Sunday 18 March 2012

Some of the many advantages of being Scottish

Janet Soutar Brown 1856-1915
This is a post about mothers, because it is Mothering Sunday here in the UK. My own ancestry, so far as I have been able to trace it so far, is entirely Scottish and Irish, mostly Scottish. And one of the great things about Scottish records is that women never really lose their maiden names, and this makes them much easier to trace than most English women; in fact they are often easier to trace than Scottish men too.

In my own case the direct paternal line comes to an abrupt halt with the birth of my great grandfather Robert Collins in 1874 - if you want to know why, I wrote about it in a post called The cautionary tale of McIntyre.

I have been much more successful with my research in the opposite direction, where I can trace my direct female line back six generations. The severe looking lady in the picture is my great grandmother, Janet Soutar, and her great grandmother, Margaret McJannet was probably born in the 1750s or 1760s, more than a century before Robert Collins. Granted, I don't know anything about her, beyond the fact that she and her husband Andrew Drennan or Drynan were the parents of another Margaret, who was born in Carrickfergus, Co Antrim in the 1780s. This Margaret also married a soldier, William Charlton, and one of their daughters, called (guess what) Margaret, married a soldier, William Soutar, and they became the proud parents of six children, including my great grandmother Janet.

I have all the relevant birth, marriage and, crucially, death certificates. Plus of course parish register entries, census, military records and poor law applications to support my conclusions. And this is another advantage of being Scottish; there is a lot more information on certificates, and in particular you get details about mothers; for example, a marriage certificate in England and Wales gives details of the fathers of the bride and groom, but in Scotland you get the names of the mothers too, including their maiden names. Better still, if the mother has been married more than once you get all of her surnames. Death certificates give a wealth of information that English and Welsh researchers can only dream of; the full names of all of the deceased's spouses, and the names of both of their parents, including of course the mother's maiden name.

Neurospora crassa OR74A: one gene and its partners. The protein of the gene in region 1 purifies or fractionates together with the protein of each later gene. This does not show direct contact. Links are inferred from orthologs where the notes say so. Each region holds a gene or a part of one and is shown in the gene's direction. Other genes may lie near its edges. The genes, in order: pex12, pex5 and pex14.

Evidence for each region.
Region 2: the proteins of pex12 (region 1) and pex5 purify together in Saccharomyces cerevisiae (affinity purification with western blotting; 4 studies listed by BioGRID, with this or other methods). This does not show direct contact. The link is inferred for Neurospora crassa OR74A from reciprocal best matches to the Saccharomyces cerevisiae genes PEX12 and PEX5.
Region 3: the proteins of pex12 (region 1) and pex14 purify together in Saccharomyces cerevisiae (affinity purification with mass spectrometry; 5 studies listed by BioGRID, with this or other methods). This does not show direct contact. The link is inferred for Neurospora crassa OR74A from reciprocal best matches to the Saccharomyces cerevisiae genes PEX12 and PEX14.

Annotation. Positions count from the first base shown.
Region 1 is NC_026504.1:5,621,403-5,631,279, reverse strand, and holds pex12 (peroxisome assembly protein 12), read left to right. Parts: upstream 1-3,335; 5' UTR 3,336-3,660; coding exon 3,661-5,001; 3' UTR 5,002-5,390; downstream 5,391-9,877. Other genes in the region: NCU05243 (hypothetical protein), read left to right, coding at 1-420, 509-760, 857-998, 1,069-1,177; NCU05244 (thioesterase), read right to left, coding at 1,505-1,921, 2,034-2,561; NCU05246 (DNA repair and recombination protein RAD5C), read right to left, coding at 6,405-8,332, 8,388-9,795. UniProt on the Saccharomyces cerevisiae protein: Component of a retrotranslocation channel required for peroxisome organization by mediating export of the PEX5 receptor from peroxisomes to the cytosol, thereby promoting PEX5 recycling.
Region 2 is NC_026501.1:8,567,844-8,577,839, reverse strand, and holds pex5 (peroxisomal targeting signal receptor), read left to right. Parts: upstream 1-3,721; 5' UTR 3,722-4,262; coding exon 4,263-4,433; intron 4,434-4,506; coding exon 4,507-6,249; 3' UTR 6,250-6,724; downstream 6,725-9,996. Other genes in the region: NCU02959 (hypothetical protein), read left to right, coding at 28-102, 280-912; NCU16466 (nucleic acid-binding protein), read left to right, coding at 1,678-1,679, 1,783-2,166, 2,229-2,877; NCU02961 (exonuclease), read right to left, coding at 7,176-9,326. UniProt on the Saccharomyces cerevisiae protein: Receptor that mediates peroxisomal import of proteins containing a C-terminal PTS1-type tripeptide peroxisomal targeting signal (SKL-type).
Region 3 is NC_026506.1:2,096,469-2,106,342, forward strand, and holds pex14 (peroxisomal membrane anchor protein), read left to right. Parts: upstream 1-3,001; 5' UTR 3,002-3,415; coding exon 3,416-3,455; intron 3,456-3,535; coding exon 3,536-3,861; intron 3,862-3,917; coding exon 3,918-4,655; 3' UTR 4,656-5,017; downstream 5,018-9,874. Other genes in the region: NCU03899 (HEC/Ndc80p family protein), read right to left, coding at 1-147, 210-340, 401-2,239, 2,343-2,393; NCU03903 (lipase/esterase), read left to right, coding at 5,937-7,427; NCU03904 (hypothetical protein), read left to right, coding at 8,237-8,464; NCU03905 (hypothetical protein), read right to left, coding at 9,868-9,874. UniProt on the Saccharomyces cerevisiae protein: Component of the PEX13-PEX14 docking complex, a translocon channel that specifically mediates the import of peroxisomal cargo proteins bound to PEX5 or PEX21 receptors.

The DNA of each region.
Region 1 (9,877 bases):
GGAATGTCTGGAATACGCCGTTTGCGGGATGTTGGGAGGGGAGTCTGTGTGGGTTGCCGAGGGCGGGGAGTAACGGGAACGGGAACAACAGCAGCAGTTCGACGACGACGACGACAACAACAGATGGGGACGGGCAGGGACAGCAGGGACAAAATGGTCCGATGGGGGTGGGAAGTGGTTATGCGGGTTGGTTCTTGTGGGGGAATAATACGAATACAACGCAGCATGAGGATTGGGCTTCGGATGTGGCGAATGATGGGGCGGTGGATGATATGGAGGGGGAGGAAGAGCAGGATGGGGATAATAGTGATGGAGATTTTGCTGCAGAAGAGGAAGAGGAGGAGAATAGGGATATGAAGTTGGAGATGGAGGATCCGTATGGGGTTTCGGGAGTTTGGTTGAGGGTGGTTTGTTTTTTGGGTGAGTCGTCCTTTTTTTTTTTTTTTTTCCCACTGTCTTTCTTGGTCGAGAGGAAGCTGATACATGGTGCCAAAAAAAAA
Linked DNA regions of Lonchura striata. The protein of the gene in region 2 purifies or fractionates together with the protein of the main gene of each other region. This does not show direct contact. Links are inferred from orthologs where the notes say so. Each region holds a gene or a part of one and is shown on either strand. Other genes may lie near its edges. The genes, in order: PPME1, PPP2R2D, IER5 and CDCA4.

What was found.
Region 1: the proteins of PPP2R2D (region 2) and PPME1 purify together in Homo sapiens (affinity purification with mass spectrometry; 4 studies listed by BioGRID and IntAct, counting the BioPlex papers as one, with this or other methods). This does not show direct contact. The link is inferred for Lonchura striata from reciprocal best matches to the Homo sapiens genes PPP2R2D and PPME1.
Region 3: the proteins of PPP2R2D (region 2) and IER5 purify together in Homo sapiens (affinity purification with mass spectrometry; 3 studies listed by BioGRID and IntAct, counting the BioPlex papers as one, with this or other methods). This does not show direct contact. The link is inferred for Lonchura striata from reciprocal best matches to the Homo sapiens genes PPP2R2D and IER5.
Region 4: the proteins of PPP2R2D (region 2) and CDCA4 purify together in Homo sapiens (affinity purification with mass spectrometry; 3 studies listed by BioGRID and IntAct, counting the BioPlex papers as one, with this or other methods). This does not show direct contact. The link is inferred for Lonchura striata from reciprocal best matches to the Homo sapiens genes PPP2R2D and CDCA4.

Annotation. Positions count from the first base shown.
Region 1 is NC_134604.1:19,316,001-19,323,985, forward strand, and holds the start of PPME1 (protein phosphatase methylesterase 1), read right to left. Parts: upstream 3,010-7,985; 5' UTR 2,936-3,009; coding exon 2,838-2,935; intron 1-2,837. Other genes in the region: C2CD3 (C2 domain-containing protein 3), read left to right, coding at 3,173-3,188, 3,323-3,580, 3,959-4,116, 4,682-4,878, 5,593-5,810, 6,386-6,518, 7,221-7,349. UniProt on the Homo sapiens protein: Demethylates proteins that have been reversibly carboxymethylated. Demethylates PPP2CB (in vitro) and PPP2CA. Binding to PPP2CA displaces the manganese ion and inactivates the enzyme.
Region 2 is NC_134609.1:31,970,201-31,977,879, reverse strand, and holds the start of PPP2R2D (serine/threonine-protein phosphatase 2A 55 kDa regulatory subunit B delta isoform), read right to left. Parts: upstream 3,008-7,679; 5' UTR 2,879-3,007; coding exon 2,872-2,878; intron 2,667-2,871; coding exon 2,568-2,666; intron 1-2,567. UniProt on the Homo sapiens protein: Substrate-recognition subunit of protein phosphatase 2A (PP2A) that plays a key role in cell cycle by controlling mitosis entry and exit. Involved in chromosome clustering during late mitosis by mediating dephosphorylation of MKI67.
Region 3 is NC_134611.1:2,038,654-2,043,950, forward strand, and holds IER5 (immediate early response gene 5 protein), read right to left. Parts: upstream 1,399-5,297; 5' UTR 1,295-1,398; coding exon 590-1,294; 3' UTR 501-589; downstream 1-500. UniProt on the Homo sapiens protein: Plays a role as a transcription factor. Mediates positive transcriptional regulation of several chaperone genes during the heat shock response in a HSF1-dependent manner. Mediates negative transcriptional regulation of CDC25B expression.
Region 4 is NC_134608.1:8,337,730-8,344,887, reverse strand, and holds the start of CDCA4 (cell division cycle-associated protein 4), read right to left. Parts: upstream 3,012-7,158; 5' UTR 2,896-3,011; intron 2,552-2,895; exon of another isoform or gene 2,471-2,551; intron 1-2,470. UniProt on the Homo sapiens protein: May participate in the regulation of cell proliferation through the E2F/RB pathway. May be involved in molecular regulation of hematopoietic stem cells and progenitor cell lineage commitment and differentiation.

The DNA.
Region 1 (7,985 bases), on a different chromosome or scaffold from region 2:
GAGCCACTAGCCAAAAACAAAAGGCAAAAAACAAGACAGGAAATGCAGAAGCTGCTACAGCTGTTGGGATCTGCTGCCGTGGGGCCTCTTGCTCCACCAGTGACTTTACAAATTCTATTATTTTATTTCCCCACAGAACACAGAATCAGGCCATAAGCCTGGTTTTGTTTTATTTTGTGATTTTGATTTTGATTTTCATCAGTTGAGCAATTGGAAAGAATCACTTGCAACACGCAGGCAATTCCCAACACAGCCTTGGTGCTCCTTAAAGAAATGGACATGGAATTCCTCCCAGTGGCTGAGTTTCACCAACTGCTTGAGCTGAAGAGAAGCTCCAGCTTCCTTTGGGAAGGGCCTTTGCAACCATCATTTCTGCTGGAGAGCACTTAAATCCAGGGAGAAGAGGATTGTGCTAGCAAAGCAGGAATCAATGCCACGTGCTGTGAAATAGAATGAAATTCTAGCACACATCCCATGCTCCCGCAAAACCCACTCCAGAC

Searching for the deaths of married women or widows is also easier in Scotland, because they are indexed by both surnames. So even someone with the commonest of names is comparatively easy to find because you are looking for a pair of matching entries, rather like searching for a marriage. This is just as well, since Janet's married surname was Brown. Have you any idea how many Janet Browns have died in Scotland? Neither have I, but a Janet Brown cross-referenced with Janet Soutar wasn't hard to find. Finding her husband John's death was a lot more difficult! And I only know about Margaret McJannet in the first place because she appears on her daughter's death certificate; Margaret Charlton (nee Drennan/Drynan) lived long enough for her death to be recorded in Scottish civil registration. Registration began in 1855, and she died in 1858, aged 75.

Death entry for Margaret Charlton 1858 RD 644/03 (courtesy of ScotlandsPeople)
 I know a lot more about many female ancestors in all of the direct lines; the Scottish practice of recording maiden names in all kinds of records was very useful, but the fact that they were poor was of even more help. All four of my great grandmothers appear in the Glasgow Poor Law records held at the Mitchell Library; Janet was the only one of them who did not apply for poor relief, but her mother did so when she was a young child so details are recorded for Janet and her siblings. Whenever the central heating breaks down, or I run out of milk, or suffer from some other 21st century inconvenience, I think about the incredibly hard lives these mothers led, their many pregnancies, and the children they lost. I have led a charmed life by comparison,

So let's hear it for mothers past, and their mothers, and their mothers' mothers. We wouldn't be here without them.


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